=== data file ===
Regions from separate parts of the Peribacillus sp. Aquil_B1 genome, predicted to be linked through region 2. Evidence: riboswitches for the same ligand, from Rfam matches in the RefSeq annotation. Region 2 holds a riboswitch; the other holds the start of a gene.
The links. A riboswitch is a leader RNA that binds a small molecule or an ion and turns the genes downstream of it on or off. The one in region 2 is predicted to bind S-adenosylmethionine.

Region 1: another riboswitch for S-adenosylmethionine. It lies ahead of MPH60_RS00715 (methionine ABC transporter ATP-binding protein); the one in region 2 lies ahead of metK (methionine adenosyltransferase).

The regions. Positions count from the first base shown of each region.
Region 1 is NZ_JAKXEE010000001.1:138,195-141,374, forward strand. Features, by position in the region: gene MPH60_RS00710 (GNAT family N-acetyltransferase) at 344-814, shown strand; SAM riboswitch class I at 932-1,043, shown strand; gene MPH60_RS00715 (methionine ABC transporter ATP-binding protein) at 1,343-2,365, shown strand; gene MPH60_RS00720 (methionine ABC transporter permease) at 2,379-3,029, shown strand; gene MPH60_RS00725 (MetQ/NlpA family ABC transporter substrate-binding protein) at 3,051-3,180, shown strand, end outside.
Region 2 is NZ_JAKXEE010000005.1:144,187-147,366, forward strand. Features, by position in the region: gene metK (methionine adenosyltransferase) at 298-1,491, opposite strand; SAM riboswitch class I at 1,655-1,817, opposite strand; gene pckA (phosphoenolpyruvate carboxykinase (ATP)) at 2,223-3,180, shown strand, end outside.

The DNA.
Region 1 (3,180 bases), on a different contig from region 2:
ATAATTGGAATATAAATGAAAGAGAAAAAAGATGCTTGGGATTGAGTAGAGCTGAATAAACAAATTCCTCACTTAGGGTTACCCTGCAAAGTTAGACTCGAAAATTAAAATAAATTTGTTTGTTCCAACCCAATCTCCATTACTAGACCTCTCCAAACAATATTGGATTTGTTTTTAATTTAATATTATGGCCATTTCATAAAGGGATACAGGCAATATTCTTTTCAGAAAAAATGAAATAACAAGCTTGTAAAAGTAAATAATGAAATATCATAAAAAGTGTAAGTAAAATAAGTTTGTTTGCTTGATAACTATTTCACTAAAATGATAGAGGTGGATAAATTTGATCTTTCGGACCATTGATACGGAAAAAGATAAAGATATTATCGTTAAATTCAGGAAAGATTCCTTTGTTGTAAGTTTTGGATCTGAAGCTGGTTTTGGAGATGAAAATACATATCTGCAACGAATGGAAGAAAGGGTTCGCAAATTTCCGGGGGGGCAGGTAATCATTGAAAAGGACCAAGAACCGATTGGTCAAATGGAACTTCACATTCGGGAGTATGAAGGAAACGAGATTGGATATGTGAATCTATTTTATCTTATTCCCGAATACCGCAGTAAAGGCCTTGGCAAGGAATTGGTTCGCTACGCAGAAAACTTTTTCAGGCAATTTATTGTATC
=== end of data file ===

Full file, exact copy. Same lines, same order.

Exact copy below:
Regions from separate parts of the Peribacillus sp. Aquil_B1 genome, predicted to be linked through region 2. Evidence: riboswitches for the same ligand, from Rfam matches in the RefSeq annotation. Region 2 holds a riboswitch; the other holds the start of a gene.
The links. A riboswitch is a leader RNA that binds a small molecule or an ion and turns the genes downstream of it on or off. The one in region 2 is predicted to bind S-adenosylmethionine.

Region 1: another riboswitch for S-adenosylmethionine. It lies ahead of MPH60_RS00715 (methionine ABC transporter ATP-binding protein); the one in region 2 lies ahead of metK (methionine adenosyltransferase).

The regions. Positions count from the first base shown of each region.
Region 1 is NZ_JAKXEE010000001.1:138,195-141,374, forward strand. Features, by position in the region: gene MPH60_RS00710 (GNAT family N-acetyltransferase) at 344-814, shown strand; SAM riboswitch class I at 932-1,043, shown strand; gene MPH60_RS00715 (methionine ABC transporter ATP-binding protein) at 1,343-2,365, shown strand; gene MPH60_RS00720 (methionine ABC transporter permease) at 2,379-3,029, shown strand; gene MPH60_RS00725 (MetQ/NlpA family ABC transporter substrate-binding protein) at 3,051-3,180, shown strand, end outside.
Region 2 is NZ_JAKXEE010000005.1:144,187-147,366, forward strand. Features, by position in the region: gene metK (methionine adenosyltransferase) at 298-1,491, opposite strand; SAM riboswitch class I at 1,655-1,817, opposite strand; gene pckA (phosphoenolpyruvate carboxykinase (ATP)) at 2,223-3,180, shown strand, end outside.

The DNA.
Region 1 (3,180 bases), on a different contig from region 2:
ATAATTGGAATATAAATGAAAGAGAAAAAAGATGCTTGGGATTGAGTAGAGCTGAATAAACAAATTCCTCACTTAGGGTTACCCTGCAAAGTTAGACTCGAAAATTAAAATAAATTTGTTTGTTCCAACCCAATCTCCATTACTAGACCTCTCCAAACAATATTGGATTTGTTTTTAATTTAATATTATGGCCATTTCATAAAGGGATACAGGCAATATTCTTTTCAGAAAAAATGAAATAACAAGCTTGTAAAAGTAAATAATGAAATATCATAAAAAGTGTAAGTAAAATAAGTTTGTTTGCTTGATAACTATTTCACTAAAATGATAGAGGTGGATAAATTTGATCTTTCGGACCATTGATACGGAAAAAGATAAAGATATTATCGTTAAATTCAGGAAAGATTCCTTTGTTGTAAGTTTTGGATCTGAAGCTGGTTTTGGAGATGAAAATACATATCTGCAACGAATGGAAGAAAGGGTTCGCAAATTTCCGGGGGGGCAGGTAATCATTGAAAAGGACCAAGAACCGATTGGTCAAATGGAACTTCACATTCGGGAGTATGAAGGAAACGAGATTGGATATGTGAATCTATTTTATCTTATTCCCGAATACCGCAGTAAAGGCCTTGGCAAGGAATTGGTTCGCTACGCAGAAAACTTTTTCAGGCAATTTATTGTATC